Self-driving car race sees flurry of partnerships
Uber announced Thursday that it will partner with Volvo to make autonomous vehicles. The tie-up is the latest between automakers and tech companies hoping to speed driverless cars to market. Here's a rundown of who's working with whom:
Ride-hailing company Uber Technologies and Volvo Cars signed a $300 million deal for Volvo to provide SUVs to Uber for autonomous vehicle research. The Volvo SUVs will be part of Uber's self-driving fleet of taxis in Pittsburgh. Both companies will continue to develop autonomous vehicles separately. Uber also is buying Otto, a startup that has developed software that lets big rigs drive autonomously. Earlier this year, Toyota Motor Corp. bought a small stake in Uber for an undisclosed amount.
LYFT/GENERAL MOTORS/CRUISE AUTOMATION
General Motors Co. invested $500 million in Uber rival Lyft Inc. earlier this year. The companies are developing a fleet of autonomous electric taxis that could be deployed through Lyft within the next year. GM also acquired Cruise Automation, a startup that makes autonomous vehicle software, for $581 million.
Chinese ride-hailing company Didi Chuxing invested $100 million in Lyft last fall. The partnership allows U.S. customers use the Lyft app to hail Didi rides while in China and vice versa. Uber recently complicated that deal by selling its China business to Didi in exchange for an 18-percent stake in the Chinese company. And there's another wrinkle: Apple Inc., which is believed to be working on its own autonomous cars, invested $1 billion in Didi in May.
Alphabet Inc.'s Google, which has been working on self-driving cars since 2009, is working with Fiat Chrysler Automobiles to build 100 self-driving Chrysler Pacifica minivans. The vans will let Google double the size of its autonomous test fleet.
Volkswagen AG invested $300 million in Uber competitor Gett Inc. in May. Gett said it would provide Volkswagen with the technology to expand beyond car ownership and into ride- and car-sharing.
BMW AG, Intel Corp. and Israel's Mobileye NV are teaming up to build and commercialize driverless cars. The companies say they could have autonomous vehicles in production by 2021. BMW's iNext electric sedan will serve as the platform for the technology. Intel makes the computer processors necessary to operate self-driving cars, while Mobileye makes advanced camera systems. The vehicles would likely be used by ride-sharing fleets.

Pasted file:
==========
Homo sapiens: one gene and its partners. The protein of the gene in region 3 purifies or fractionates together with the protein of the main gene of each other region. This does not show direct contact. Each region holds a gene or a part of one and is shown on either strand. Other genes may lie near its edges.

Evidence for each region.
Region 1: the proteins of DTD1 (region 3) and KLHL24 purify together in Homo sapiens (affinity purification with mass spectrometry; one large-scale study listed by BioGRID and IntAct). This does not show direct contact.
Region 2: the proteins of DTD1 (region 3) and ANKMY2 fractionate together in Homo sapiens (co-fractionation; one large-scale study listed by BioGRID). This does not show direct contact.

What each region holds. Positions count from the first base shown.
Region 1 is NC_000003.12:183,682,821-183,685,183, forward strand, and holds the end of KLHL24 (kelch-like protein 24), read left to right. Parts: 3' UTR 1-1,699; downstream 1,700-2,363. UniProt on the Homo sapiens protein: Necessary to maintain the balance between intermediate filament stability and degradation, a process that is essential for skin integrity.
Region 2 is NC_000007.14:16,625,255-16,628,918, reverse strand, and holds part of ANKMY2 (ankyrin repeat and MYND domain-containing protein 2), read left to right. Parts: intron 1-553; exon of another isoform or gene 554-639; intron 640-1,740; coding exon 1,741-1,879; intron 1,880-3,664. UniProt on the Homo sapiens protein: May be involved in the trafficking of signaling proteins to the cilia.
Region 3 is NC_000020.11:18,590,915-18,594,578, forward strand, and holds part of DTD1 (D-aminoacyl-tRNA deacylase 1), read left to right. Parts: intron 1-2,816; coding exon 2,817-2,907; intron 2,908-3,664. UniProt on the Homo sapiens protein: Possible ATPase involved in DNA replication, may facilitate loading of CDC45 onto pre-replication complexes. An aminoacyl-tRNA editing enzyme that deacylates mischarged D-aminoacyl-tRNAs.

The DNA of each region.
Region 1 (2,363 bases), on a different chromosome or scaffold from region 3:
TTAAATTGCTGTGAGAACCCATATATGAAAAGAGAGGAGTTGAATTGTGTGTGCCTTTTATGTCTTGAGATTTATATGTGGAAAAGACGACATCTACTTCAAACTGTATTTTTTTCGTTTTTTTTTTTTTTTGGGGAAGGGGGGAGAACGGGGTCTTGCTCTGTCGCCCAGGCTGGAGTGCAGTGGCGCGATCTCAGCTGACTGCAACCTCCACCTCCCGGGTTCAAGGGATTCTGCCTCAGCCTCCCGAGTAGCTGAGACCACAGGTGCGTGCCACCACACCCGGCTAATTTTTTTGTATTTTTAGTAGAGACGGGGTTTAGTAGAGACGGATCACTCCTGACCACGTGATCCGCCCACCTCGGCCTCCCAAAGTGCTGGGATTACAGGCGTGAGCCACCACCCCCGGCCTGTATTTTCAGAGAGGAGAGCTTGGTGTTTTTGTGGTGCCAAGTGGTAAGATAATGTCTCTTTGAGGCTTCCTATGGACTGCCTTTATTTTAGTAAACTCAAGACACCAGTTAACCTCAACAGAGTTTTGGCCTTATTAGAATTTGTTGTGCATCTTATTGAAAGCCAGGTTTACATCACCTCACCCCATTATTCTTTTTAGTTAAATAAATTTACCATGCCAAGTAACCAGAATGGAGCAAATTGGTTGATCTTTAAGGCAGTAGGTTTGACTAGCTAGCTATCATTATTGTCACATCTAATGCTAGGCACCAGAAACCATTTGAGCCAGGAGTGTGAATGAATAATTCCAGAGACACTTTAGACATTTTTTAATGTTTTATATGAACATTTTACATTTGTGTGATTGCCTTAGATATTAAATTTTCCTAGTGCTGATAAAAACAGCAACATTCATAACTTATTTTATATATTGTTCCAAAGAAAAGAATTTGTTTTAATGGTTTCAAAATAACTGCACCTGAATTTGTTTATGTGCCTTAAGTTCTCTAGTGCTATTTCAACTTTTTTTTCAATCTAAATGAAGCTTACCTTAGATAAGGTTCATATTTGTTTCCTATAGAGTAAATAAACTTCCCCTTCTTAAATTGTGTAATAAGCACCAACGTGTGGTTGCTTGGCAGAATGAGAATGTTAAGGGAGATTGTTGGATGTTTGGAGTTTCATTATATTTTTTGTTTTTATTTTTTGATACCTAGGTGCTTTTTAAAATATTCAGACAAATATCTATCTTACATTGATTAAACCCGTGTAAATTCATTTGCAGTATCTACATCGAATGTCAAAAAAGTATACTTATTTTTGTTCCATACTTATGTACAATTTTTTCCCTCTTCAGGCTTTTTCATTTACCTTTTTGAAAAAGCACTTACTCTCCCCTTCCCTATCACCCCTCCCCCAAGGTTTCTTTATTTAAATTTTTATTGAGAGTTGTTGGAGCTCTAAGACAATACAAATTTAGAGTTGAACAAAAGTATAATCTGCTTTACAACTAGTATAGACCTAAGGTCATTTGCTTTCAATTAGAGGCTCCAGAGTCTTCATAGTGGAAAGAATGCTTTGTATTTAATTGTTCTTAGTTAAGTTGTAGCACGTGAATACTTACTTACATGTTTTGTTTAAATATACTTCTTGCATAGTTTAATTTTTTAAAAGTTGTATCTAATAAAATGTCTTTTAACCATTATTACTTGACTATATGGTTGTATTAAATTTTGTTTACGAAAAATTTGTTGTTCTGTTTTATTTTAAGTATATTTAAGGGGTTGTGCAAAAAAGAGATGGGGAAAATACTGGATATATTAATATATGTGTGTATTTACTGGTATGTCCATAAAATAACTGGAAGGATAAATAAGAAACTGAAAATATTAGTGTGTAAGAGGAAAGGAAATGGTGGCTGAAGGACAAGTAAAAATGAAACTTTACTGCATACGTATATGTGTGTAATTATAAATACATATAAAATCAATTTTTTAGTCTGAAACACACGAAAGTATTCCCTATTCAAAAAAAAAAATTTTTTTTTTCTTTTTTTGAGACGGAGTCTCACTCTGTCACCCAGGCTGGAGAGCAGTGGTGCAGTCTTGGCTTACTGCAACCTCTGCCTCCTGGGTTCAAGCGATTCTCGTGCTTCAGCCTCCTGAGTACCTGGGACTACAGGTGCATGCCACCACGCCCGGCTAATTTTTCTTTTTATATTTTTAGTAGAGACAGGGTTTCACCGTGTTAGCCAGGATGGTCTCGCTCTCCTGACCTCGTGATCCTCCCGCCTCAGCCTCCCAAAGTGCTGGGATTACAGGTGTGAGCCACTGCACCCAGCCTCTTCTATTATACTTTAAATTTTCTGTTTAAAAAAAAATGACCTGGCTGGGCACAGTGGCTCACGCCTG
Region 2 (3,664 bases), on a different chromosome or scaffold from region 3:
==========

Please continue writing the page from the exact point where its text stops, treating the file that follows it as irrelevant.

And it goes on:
Ford Motor Co. is aiming to have fully self-driving cars—with no steering wheels or pedals—in ride-sharing fleets by 2021. Ford and Chinese search engine company Baidu Inc.—which has also invested in Uber—are investing $150 million in Velodyne, which makes the laser sensors that help guide self-driving cars. Ford also acquired Israel-based SAIPS for its expertise in artificial intelligence and computer vision, and invested in Berkeley, California-based Civil Maps.
Last fall, Nokia Corp. sold its digital mapping business, Here, to a consortium of German automakers for $3 billion. Audi, BMW and Mercedes say precise maps are a key to developing autonomous cars as well as advanced driver assistance features.
Under a five-year partnership, researchers from Nissan and NASA are working on autonomous driving systems and human-machine interface projects with software that can be used on both cars and planetary rovers. Nissan hopes to have self-driving cars on the road by 2020.
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